Almost three years ago, I visited the Oklahoma City Animal Shelter to adopt a dog. Before I left home, my wife instructed me, "Do not bring home a dog that is hyperactive.” Of all the animals in the shelter, I picked a chocolate Lab mix named Susie. She appeared to be about 10 to 12 months old. While processing the papers, I decided to ask about the dog’s background. The computer record revealed that another family adopted her but returned her within 10 days because she was hyperactive and barked all the time. I knew I could not take a hyperactive dog home and decided not to go through with the adoption.
Two weeks later, I still wanted that particular dog, so I asked my wife to accompany me to the shelter; if she thought the dog was hyperactive, we would forget about getting a dog. Upon seeing Susie, my wife agreed that she was not hyperactive and we would take her home.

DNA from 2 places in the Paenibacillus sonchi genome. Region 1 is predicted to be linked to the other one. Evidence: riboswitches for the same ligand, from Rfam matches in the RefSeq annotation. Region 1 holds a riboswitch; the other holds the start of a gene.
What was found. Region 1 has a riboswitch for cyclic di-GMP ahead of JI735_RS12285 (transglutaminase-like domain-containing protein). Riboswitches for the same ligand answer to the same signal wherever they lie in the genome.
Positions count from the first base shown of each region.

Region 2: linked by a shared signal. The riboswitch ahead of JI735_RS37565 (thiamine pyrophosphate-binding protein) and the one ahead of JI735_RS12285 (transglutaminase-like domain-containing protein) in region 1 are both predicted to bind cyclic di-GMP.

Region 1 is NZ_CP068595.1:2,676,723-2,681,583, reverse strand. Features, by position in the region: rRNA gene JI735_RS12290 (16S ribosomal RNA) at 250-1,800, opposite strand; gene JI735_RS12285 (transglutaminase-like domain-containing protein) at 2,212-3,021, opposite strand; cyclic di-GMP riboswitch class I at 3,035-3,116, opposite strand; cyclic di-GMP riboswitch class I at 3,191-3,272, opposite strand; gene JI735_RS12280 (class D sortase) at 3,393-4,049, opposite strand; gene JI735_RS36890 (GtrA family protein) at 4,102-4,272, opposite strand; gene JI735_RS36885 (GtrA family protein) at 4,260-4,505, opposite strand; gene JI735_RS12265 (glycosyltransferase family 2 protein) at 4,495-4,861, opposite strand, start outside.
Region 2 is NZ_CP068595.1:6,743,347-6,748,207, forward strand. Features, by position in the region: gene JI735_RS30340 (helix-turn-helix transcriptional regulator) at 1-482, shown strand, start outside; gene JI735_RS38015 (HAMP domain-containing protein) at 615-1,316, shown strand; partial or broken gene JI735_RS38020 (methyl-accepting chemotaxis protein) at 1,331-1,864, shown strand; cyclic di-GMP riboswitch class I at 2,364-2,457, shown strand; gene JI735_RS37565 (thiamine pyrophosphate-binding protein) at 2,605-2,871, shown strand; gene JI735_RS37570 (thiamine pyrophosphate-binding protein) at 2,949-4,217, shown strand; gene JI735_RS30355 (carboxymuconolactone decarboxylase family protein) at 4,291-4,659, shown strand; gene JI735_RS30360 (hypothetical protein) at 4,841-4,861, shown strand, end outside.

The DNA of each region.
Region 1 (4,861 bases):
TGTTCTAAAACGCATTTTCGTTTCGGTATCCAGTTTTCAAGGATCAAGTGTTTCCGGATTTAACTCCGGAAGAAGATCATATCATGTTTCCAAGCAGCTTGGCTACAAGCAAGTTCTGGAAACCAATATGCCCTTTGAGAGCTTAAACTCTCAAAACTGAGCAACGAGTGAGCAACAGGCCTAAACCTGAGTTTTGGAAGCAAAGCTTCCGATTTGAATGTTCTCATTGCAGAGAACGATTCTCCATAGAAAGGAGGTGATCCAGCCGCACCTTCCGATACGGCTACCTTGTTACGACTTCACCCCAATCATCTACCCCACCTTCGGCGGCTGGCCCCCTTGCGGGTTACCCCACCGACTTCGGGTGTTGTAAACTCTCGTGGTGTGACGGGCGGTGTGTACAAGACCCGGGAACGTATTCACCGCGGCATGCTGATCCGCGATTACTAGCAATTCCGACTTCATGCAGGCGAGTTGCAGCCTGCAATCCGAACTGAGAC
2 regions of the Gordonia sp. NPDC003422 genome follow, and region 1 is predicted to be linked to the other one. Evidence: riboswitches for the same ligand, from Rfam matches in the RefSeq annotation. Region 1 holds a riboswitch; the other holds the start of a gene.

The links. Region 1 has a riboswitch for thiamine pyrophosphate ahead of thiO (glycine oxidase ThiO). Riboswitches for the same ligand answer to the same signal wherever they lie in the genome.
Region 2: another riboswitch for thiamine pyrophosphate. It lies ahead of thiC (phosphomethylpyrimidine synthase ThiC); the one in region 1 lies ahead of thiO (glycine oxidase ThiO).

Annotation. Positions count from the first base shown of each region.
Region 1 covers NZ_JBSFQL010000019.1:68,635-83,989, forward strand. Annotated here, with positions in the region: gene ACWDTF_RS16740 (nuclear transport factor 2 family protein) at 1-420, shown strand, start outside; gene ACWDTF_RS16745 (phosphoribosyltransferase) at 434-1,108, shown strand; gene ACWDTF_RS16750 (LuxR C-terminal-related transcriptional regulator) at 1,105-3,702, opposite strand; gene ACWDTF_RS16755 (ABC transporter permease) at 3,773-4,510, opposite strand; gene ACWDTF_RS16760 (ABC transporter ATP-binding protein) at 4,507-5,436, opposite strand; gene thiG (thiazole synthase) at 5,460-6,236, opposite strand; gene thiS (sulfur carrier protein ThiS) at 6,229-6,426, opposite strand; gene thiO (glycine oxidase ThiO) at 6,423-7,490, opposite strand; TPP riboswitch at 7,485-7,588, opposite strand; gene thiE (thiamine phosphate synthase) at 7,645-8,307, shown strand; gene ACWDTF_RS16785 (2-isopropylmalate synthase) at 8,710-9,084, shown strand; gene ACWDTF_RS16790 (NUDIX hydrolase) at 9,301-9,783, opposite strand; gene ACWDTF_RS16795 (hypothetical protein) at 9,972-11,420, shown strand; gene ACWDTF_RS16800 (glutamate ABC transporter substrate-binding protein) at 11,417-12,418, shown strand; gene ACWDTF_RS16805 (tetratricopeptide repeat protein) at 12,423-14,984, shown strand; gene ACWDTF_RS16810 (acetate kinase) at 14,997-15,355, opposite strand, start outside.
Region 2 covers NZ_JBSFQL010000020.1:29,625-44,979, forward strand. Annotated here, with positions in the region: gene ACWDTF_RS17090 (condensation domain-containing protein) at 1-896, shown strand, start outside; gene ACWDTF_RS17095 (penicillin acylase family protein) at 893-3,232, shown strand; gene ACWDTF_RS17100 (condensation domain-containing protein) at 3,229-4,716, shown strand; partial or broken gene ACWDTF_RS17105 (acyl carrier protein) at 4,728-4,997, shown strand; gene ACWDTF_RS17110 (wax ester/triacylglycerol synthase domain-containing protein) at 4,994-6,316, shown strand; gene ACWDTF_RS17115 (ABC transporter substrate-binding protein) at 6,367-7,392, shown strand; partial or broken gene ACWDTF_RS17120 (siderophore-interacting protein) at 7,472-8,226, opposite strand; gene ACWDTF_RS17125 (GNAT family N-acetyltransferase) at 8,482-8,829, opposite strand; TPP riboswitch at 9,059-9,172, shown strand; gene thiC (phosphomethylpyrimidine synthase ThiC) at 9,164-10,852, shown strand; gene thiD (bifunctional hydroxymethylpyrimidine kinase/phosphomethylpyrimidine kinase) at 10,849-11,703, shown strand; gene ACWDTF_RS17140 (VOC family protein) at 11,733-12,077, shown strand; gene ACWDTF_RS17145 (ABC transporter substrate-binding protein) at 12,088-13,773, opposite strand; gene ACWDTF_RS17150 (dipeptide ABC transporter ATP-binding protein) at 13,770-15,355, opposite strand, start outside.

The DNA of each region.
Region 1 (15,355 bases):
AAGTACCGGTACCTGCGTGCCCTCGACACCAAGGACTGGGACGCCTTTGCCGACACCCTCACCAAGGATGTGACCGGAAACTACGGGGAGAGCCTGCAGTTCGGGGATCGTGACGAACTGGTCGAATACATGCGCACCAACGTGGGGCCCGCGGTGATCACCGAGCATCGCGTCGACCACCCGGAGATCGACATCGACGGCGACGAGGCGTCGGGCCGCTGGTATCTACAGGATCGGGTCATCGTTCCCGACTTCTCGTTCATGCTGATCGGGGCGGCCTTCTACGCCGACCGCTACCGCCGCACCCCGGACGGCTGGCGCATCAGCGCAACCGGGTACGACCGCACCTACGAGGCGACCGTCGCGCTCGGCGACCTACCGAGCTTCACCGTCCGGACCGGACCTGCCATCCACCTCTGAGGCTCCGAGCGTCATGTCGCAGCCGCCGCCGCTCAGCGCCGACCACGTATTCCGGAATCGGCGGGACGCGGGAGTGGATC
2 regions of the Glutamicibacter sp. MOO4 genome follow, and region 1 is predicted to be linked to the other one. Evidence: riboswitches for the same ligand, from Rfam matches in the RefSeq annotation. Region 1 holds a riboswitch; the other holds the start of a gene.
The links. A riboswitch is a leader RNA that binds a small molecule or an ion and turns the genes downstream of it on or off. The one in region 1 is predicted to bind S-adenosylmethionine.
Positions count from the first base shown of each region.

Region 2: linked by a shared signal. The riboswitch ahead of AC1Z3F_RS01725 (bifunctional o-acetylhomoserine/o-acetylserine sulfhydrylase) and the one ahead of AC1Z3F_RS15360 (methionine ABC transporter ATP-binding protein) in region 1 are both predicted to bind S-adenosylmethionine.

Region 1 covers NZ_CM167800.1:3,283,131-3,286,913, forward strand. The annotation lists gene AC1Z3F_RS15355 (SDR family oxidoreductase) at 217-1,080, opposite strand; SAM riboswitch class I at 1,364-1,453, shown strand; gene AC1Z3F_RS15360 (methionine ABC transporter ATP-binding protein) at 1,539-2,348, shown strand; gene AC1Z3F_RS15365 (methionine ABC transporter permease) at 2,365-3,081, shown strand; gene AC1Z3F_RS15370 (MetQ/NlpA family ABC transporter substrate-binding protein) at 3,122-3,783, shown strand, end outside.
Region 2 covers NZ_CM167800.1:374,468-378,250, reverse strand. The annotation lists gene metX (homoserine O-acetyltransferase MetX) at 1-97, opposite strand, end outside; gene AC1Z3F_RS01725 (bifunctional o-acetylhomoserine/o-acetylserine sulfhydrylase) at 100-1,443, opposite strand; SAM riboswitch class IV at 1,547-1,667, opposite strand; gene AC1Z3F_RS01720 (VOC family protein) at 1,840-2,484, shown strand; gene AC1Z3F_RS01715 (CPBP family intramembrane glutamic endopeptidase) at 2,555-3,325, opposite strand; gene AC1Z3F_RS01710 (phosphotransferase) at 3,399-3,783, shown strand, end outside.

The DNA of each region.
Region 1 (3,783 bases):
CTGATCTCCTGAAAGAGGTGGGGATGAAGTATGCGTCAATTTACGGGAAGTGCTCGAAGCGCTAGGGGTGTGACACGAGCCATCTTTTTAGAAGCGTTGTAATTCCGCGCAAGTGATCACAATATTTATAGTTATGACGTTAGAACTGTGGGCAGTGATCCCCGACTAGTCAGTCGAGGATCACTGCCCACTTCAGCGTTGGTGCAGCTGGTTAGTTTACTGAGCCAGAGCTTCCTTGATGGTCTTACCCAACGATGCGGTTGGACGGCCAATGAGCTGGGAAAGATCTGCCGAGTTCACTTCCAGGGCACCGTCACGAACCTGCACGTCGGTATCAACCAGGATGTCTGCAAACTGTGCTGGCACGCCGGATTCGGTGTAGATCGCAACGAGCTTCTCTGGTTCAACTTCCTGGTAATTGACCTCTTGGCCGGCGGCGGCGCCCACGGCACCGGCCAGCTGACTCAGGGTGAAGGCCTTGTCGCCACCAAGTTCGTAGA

The first thing I did after arriving home was to put Susie in the backyard so she could relieve herself. I watched her for a while and then went into the house to prepare a water dish for her. As soon as I went into the house, Susie came to the door wanting in. She will not stay outside unless someone is with her. Evidently, the people who adopted her first must have wanted a "backyard dog,” and Susie will not stay outside by herself. We got a dog that already is housebroken and used to being inside.